• “Do good and make money,” by Craig Ostbo, cofounder of Koopman Ostbo Marketing Communications. Ostbo will talk about his experience working for local natural, organic and sustainable companies over the past 17 years, starting with Kettle Foods and including Bob’s Red Mill, Kombucha Wonder Drink and Oregon’s Wild Harvest, among others.

“My particular hope with this talk is to get them to look at their business another way,” Ostbo says. “They may not even see they’re in the practice of doing something that actually fills a societal need.”

A case in point he gives is Bob Moore of Bob’s Red Mill, who used the profits from his whole grain store, started an employee stock program and gave the money earned to Oregon Health & Sciences University and other organizations to end childhood obesity.

"Bob at his core is about the health of the nation and he just happens to make a heck of a lot of money," Ostbo says. “Capitalism is good; greed is bad."

Having watched Portland’s landscape of food-based social entrepreneurism grow, Ostbo is now working on a book with his business partner, Ken Koopman, on the same topic as his FoodWorx presentation. They’re interviewing entrepreneurs across the country and doing research at universities with social entrepreneurism programs, which they found tend to be driven by students.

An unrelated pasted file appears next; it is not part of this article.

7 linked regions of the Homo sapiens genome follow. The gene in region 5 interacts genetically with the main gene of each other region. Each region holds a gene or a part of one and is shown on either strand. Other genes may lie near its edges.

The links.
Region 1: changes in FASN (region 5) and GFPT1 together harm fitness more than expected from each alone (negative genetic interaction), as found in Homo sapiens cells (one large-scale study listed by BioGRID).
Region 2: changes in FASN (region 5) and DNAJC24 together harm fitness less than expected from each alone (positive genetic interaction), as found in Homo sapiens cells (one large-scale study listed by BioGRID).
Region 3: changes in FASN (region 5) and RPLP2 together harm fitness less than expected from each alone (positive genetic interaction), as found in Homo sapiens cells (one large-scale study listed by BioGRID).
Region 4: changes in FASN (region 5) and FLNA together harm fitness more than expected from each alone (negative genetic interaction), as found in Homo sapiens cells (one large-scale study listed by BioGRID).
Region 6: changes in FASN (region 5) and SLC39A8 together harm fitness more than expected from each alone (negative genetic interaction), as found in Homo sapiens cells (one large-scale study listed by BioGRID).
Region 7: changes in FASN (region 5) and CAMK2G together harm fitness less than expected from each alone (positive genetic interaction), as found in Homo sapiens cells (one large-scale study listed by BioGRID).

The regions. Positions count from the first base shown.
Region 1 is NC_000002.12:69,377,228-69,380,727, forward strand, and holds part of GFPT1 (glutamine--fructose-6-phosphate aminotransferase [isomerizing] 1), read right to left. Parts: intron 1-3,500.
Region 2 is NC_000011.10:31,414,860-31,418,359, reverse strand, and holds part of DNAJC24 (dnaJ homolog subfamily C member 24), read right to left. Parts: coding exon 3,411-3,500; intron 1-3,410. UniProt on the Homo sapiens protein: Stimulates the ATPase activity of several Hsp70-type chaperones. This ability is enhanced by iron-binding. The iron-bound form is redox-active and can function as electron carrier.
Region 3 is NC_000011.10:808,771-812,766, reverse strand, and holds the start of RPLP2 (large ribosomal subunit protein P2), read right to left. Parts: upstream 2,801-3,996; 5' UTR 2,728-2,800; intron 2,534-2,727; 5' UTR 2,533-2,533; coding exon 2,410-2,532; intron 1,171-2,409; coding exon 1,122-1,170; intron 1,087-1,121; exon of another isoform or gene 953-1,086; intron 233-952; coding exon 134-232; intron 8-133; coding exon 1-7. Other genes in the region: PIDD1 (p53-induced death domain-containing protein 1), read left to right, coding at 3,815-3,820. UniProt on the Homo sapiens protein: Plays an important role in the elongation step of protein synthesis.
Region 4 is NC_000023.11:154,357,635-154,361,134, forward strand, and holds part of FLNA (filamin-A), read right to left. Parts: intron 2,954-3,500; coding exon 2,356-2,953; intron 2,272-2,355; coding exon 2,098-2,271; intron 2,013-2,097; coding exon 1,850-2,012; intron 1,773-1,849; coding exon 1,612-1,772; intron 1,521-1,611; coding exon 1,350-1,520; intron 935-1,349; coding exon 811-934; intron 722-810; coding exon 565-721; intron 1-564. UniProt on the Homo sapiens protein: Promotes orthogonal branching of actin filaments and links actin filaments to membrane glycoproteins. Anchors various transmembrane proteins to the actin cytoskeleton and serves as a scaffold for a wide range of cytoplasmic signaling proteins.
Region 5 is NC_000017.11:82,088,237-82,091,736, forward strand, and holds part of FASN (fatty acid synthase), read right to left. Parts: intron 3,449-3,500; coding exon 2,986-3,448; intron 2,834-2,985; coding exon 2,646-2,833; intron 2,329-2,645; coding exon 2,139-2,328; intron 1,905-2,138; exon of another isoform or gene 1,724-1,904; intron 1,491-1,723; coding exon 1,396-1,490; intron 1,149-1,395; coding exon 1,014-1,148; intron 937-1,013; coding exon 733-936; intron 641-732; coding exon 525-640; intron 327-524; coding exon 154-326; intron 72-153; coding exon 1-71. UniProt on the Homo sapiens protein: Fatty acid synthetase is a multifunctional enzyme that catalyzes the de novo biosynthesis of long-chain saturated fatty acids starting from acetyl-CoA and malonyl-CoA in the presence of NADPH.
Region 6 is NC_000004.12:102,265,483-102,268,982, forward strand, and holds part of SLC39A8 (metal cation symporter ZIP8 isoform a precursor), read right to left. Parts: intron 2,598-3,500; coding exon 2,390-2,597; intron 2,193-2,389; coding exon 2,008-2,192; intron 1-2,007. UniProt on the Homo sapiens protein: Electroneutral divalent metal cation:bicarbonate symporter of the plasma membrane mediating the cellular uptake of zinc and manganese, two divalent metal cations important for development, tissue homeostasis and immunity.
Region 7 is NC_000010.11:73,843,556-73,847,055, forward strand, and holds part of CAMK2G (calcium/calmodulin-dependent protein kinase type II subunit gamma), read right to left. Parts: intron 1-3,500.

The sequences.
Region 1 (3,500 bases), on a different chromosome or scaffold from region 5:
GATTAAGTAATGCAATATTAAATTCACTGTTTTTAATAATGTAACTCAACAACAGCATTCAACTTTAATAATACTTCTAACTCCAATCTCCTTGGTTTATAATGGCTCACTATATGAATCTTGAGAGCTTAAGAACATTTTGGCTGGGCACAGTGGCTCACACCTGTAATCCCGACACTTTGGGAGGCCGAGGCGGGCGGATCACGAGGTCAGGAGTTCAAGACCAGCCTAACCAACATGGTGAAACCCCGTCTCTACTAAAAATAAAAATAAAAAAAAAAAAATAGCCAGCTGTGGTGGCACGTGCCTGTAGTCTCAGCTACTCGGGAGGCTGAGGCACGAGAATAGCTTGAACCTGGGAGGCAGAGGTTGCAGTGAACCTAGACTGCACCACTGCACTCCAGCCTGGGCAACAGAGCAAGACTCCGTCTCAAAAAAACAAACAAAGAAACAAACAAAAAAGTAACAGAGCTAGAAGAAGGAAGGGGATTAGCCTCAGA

While Portland will be center stage for the FoodWorx talks, Gothenburg, Sweden, will be the site of a global version of the conference. Wolf’s organization will produce the World Food Travel Summit, a gathering of 500 trade attendees in Gothenburg next September. Also comprised of short Ted-style talks, it will focus on the “new wave in food tourism,” including the impact of food on the environment. The last worldwide food summit was held in Nova Scotia, Canada in 2010.